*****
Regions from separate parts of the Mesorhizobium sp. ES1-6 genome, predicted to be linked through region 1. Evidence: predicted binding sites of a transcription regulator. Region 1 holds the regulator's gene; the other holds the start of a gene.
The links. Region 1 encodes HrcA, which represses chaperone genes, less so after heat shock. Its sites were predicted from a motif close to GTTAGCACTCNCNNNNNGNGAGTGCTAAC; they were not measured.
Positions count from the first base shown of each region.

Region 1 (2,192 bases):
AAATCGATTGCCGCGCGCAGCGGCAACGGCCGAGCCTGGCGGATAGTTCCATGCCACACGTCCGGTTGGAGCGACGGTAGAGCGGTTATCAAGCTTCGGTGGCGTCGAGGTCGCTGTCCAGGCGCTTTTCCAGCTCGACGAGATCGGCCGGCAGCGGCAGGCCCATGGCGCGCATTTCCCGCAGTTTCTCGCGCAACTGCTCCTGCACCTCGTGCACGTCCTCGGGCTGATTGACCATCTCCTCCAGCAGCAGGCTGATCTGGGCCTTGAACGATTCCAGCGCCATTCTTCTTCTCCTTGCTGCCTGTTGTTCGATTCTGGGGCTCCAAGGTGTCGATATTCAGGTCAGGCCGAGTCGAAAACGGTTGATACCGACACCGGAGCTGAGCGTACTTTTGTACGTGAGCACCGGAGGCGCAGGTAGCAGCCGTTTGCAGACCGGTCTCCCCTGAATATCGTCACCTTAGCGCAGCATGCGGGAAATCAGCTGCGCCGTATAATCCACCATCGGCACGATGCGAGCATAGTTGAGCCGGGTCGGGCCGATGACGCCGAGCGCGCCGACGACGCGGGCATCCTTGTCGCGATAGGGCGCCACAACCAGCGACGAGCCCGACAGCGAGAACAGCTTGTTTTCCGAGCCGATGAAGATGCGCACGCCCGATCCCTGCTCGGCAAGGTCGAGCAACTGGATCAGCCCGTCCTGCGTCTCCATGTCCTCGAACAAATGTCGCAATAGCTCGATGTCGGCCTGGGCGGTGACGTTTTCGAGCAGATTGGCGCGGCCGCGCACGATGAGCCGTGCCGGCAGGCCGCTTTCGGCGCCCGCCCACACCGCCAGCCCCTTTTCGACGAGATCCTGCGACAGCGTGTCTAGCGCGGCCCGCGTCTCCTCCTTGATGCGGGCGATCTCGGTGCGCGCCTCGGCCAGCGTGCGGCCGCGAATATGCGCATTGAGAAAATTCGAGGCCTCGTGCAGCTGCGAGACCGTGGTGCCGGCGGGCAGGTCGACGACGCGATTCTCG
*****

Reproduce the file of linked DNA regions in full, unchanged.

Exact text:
Regions from separate parts of the Mesorhizobium sp. ES1-6 genome, predicted to be linked through region 1. Evidence: predicted binding sites of a transcription regulator. Region 1 holds the regulator's gene; the other holds the start of a gene.
The links. Region 1 encodes HrcA, which represses chaperone genes, less so after heat shock. Its sites were predicted from a motif close to GTTAGCACTCNCNNNNNGNGAGTGCTAAC; they were not measured.
Positions count from the first base shown of each region.

Region 1 (2,192 bases):
AAATCGATTGCCGCGCGCAGCGGCAACGGCCGAGCCTGGCGGATAGTTCCATGCCACACGTCCGGTTGGAGCGACGGTAGAGCGGTTATCAAGCTTCGGTGGCGTCGAGGTCGCTGTCCAGGCGCTTTTCCAGCTCGACGAGATCGGCCGGCAGCGGCAGGCCCATGGCGCGCATTTCCCGCAGTTTCTCGCGCAACTGCTCCTGCACCTCGTGCACGTCCTCGGGCTGATTGACCATCTCCTCCAGCAGCAGGCTGATCTGGGCCTTGAACGATTCCAGCGCCATTCTTCTTCTCCTTGCTGCCTGTTGTTCGATTCTGGGGCTCCAAGGTGTCGATATTCAGGTCAGGCCGAGTCGAAAACGGTTGATACCGACACCGGAGCTGAGCGTACTTTTGTACGTGAGCACCGGAGGCGCAGGTAGCAGCCGTTTGCAGACCGGTCTCCCCTGAATATCGTCACCTTAGCGCAGCATGCGGGAAATCAGCTGCGCCGTATAATCCACCATCGGCACGATGCGAGCATAGTTGAGCCGGGTCGGGCCGATGACGCCGAGCGCGCCGACGACGCGGGCATCCTTGTCGCGATAGGGCGCCACAACCAGCGACGAGCCCGACAGCGAGAACAGCTTGTTTTCCGAGCCGATGAAGATGCGCACGCCCGATCCCTGCTCGGCAAGGTCGAGCAACTGGATCAGCCCGTCCTGCGTCTCCATGTCCTCGAACAAATGTCGCAATAGCTCGATGTCGGCCTGGGCGGTGACGTTTTCGAGCAGATTGGCGCGGCCGCGCACGATGAGCCGTGCCGGCAGGCCGCTTTCGGCGCCCGCCCACACCGCCAGCCCCTTTTCGACGAGATCCTGCGACAGCGTGTCTAGCGCGGCCCGCGTCTCCTCCTTGATGCGGGCGATCTCGGTGCGCGCCTCGGCCAGCGTGCGGCCGCGAATATGCGCATTGAGAAAATTCGAGGCCTCGTGCAGCTGCGAGACCGTGGTGCCGGCGGGCAGGTCGACGACGCGATTCTCG